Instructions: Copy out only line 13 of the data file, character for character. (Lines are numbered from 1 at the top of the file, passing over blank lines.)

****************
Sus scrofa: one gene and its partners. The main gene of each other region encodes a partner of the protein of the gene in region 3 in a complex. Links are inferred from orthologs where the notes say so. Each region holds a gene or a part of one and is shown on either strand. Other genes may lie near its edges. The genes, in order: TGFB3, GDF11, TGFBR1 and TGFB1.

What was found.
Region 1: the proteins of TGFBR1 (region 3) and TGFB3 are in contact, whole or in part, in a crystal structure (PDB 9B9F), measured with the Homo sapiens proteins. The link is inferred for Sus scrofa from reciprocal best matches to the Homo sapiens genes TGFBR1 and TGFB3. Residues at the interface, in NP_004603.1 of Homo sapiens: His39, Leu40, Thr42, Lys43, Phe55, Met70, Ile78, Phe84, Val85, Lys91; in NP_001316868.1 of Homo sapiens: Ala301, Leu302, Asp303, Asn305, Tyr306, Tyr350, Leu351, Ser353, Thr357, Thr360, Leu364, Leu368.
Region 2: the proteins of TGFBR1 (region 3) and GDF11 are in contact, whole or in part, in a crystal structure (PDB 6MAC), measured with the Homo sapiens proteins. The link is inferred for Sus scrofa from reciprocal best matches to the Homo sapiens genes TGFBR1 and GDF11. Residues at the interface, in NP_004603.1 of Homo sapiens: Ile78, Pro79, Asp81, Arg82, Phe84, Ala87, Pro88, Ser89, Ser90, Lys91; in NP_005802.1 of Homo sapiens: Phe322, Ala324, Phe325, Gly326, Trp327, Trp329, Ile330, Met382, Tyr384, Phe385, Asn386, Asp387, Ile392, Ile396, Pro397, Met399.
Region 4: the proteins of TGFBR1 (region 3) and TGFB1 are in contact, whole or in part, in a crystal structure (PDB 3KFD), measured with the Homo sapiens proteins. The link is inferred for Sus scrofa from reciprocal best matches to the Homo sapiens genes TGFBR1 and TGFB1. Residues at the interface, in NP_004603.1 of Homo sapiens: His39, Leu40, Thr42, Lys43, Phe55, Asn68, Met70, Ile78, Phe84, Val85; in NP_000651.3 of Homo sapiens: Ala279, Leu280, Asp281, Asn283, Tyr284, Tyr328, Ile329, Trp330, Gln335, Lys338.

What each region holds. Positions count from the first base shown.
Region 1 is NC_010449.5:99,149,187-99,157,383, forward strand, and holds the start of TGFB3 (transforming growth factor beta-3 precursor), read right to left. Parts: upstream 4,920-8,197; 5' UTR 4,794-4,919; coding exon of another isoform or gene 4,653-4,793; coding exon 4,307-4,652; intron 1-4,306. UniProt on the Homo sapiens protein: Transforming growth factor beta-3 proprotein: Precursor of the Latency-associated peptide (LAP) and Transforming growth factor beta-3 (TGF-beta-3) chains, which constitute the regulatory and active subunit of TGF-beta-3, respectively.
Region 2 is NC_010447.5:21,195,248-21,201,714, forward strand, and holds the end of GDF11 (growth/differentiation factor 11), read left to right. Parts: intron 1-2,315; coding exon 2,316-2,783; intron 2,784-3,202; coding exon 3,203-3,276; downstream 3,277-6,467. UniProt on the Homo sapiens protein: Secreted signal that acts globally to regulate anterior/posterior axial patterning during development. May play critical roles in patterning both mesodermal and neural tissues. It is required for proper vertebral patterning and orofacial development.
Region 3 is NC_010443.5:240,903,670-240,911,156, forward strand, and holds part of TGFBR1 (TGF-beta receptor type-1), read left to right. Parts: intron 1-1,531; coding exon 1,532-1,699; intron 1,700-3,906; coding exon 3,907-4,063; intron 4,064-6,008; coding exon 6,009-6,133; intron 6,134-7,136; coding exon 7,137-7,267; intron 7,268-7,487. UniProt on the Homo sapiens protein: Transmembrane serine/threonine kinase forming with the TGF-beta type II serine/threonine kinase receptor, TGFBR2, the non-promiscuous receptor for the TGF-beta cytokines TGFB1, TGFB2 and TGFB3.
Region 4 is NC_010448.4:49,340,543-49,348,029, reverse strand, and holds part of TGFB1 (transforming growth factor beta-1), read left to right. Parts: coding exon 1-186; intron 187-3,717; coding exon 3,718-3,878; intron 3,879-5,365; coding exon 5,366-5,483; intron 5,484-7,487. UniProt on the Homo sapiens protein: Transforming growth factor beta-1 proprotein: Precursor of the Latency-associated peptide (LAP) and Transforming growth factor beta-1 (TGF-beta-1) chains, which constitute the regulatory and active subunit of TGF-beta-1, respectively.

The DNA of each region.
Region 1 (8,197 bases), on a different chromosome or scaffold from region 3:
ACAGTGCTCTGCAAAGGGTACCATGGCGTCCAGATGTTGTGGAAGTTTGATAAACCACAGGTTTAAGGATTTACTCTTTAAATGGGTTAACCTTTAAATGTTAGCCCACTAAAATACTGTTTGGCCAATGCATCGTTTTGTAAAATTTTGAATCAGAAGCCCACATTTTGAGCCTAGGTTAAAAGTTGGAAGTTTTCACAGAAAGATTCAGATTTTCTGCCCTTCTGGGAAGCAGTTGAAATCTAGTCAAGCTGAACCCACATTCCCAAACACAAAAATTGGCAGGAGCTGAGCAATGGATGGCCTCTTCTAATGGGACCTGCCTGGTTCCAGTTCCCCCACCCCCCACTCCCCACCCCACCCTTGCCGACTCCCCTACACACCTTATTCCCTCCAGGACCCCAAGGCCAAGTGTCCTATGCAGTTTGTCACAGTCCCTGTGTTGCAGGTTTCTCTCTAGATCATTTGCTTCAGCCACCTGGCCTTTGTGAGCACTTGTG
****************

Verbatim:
ACAGTGCTCTGCAAAGGGTACCATGGCGTCCAGATGTTGTGGAAGTTTGATAAACCACAGGTTTAAGGATTTACTCTTTAAATGGGTTAACCTTTAAATGTTAGCCCACTAAAATACTGTTTGGCCAATGCATCGTTTTGTAAAATTTTGAATCAGAAGCCCACATTTTGAGCCTAGGTTAAAAGTTGGAAGTTTTCACAGAAAGATTCAGATTTTCTGCCCTTCTGGGAAGCAGTTGAAATCTAGTCAAGCTGAACCCACATTCCCAAACACAAAAATTGGCAGGAGCTGAGCAATGGATGGCCTCTTCTAATGGGACCTGCCTGGTTCCAGTTCCCCCACCCCCCACTCCCCACCCCACCCTTGCCGACTCCCCTACACACCTTATTCCCTCCAGGACCCCAAGGCCAAGTGTCCTATGCAGTTTGTCACAGTCCCTGTGTTGCAGGTTTCTCTCTAGATCATTTGCTTCAGCCACCTGGCCTTTGTGAGCACTTGTG